Visualising Daily Traffic in Santiago metro

Santiago metro is one of the main transportation system for its 6.5 millions inhabitants. A data visualization of the average daily traffic density in Santiago metro, made by Data Publica and Inria Chile, helps understand better how the daily traffic is organized in Santiago.

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This is an interactive data visualization (Dataviz) showing the traffic in Santiago metro of an average working day, for each half-an-hour of the day. The traffic density is measured by the number of people getting in the metro. The data was found on the Chilean government’s Open Data portal: datos.gob.cl.

It shows where passengers come from, regardless of where they’re going and what connections they could have made during their trip. The size of a circle is proportionate to the number of people getting in the corresponding station, and the ranking buttons add up all the data of the day/morning/afternoon.

As expected, more entries into the metro have been registered in areas with a high density of corporations or universitary zones: Santiago Centro, Providencia, Las Condes. However, the station registering the most entries is surprisingly a station far from the center: La Cisterna, with an average of 74.133 entries a day.

The only data available to measure the traffic density is the number of people entering in each station, which had originally been published by the Subsecretary to Transports (a department of the Chilean Transport and Telecommunication Ministry). A lot of interesting data is still missing, for instance the number of people getting out a station, the number of combinations in main hubs (like Baquedano), the number of people taking a bus before or after taking the metro, etc.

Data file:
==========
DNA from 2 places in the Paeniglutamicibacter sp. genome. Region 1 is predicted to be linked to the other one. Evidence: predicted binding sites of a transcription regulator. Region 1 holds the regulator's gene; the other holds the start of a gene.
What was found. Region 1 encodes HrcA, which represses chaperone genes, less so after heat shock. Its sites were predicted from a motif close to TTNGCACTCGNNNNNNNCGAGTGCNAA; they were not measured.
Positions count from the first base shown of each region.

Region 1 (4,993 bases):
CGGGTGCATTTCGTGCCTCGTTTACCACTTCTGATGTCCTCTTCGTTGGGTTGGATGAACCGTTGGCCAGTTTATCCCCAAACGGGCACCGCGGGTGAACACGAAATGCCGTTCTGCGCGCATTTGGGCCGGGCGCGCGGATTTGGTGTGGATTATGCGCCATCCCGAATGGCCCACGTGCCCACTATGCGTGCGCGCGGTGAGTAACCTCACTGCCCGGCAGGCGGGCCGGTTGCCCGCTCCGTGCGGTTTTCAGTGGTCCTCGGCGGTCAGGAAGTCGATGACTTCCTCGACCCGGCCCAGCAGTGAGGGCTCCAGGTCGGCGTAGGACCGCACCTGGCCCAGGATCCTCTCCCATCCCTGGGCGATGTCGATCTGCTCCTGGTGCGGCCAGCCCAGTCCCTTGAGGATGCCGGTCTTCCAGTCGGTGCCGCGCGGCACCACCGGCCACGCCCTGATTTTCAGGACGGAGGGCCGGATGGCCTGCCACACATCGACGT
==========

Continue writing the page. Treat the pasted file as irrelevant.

To estimate the number of people getting in a specific metro station, the Ministry used a Origin-to-Destination Matrix of working day trips built up by the Universidad de Chile. The sample was taken in a regular working week (Monday to Friday) of April 2012.

To estimate the average number of entries for each half-an-hour, data of every day of the week was added and then divided by 5, the total number of working days a week.

The Ministry of Transport’s datasets were combined with the following one: Feed GTFS de Transantiago, in order to have the geographical position of each station. The geographical coordinates of the whole Santiago zone were obtained here.

Thanks to the map, and especially the sum of passengers during the day/afternoon/morning, it is possible to identify residential areas (more passengers in the morning) and working districts (more passengers in the afternoon). The traffic density is indeed higher in business districts such as Santiago Centro (Universidad de Chile and Los Héroes stations) and Providencia/Las Condes (Tobalaba, Pedro de Valdivia, Escuela Militar, Manquehue stations). The traffic density is also lower in the other districts of Santiago, for they are mainly residential.

It is also a tool to identify some unexpected hubs. For instance, La Cisterna station is rather far from the center, but it is still registering the most important number of entries of the whole metro system! It can be concluded that it is a hub within an important bus network, covering the whole south-eastern part of Santiago.

This article has been translated by its author Louis Leclerc from Spanish into English. The original article in Spanish can be found here.

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Louis Leclerc

Louis Leclerc

Louis is involved in various projects around innovation & entrepreneurship in Latin America, with a strong focus on Open Knowledge. Aside from being a guest blogger for Open Steps, he's a local fixer at Innovation is Everywhere, and is initiating a local group of the Open Knowledge Foundation in Chile. He previously worked on the chilean branch of Data Publica, a data startup based in Paris. Before that he worked for a parisian digital agency called La Netscouade as well as the French Economic Intelligence Agency (ADIT) in Strasbourg.

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